I got this idea at 5:30 this morning while in that half-asleep mode of daydreaming.
I was daydreaming about composing for film/video on the Logic DAW setup that I hope to get this year.
Keep in mind that I have never composed anything to video - the closest I\'ve come is writing original music cues for live theater. That\'s why I\'m posting this message in a place that I hope will generate some feedback from more experienced users.
This idea was inspired by the screenshots that I\'ve seen of Logic 6 in which you can have still frames from your video running alongside the audio/MIDI data. Here it is in a nutshell:
The Tempo Manager will calculate the optimum tempo for a piece in order to match the greatest number of scene cuts in a video file. It would also allow for User manipulation of the tempo based upon the video\'s scene cuts. I think this tempo manager would be best utilized primarily with MIDI performance data.
So here\'s how I think it might work.
1. The user would import a video file into Logic
2. Logic\'s time display would then be set up to either match the video file SMPTE time stamping (if any exists) or the video file would simply start at 00:00:00:00 (or any other desired timecode value).
3. Either automatically (if possible) or manually, the SMPTE timecode values for \"scene cut points\" would be identified (these could be labeled much like ordinary cue points) and displayed along the timeline.
4. There should be a dialogue box in which the user can define a tolerance range (+/- frames). Tolerances could be able to assigned both globally and individually to scene cuts in order to allow for very specific timing of certain cuts.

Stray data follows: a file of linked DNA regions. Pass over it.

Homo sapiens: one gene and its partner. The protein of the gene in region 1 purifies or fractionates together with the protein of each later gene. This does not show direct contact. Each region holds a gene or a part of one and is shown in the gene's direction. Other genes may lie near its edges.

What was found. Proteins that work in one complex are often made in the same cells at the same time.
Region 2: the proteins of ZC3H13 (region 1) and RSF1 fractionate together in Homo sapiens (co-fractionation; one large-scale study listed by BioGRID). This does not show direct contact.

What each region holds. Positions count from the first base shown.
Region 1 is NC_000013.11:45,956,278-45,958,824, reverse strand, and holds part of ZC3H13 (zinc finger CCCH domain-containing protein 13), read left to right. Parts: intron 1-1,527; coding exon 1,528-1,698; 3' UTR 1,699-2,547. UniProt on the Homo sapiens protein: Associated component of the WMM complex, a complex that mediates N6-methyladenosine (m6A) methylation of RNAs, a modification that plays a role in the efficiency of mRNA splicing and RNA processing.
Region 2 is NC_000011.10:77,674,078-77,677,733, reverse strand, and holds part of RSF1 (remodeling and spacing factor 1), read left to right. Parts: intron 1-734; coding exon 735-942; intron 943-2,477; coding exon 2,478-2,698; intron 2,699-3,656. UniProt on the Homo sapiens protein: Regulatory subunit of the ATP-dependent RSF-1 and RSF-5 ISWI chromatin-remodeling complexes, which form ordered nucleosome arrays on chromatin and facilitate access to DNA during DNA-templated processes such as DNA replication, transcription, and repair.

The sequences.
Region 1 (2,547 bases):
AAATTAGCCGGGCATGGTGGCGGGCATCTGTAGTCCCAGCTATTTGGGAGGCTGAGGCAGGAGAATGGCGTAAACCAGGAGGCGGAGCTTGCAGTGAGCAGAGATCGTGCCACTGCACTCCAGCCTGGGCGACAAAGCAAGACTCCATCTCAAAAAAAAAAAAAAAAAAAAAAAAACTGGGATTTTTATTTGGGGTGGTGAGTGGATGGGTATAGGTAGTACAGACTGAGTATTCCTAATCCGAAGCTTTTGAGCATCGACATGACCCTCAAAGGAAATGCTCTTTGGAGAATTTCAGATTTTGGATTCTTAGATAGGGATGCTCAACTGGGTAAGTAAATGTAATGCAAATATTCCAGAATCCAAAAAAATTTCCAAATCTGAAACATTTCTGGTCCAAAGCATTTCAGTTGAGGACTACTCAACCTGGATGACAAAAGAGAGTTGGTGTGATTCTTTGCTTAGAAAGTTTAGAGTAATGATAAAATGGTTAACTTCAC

5. Logic would then do the math and calculate and display the following:
a. the tempo(s) at which the maximum number of scene cuts will fall on a beat.
b. the beat (or beat division) upon which each scene cut falls (based upon the User defined tolerance).
6. At any time during the composing process, the user should be able to create a tempo map that is defined by the scene cuts. For example, say that based upon Logic\'s initial analysis of the scene cuts, the user has decided to compose the piece in 4/4 at a temp of 103.5. However at this tempo, a very important scene cut hits on the \"and\" of beat 4, but the user wants it to hit right on the downbeat of the next measure. There should be a mechanism by which the user can force Logic\'s tempo map to slow down in order for this important scene cut to hit the downbeat. Also, the user should be able to manipulate the timeframe over which this tempo decrease is accomplished (gradually vs. abruptly). This feature can be applied multiple times throughout a piece in order to modulate the tempo as desired by the User.
Anyway, these are just a few tools that I think would be very handy, and perhaps Logic can already do some of this.
ha!! muto Dp preety much already has what you described- see their on-line tour.
i to am a logic user. as an editor i think the film stip is a gimmick . it\'s usefull to animators and compositors doing rotoscoping. it a viable viewing option but does\'nt really add anything new. also expect it to be a ram pig.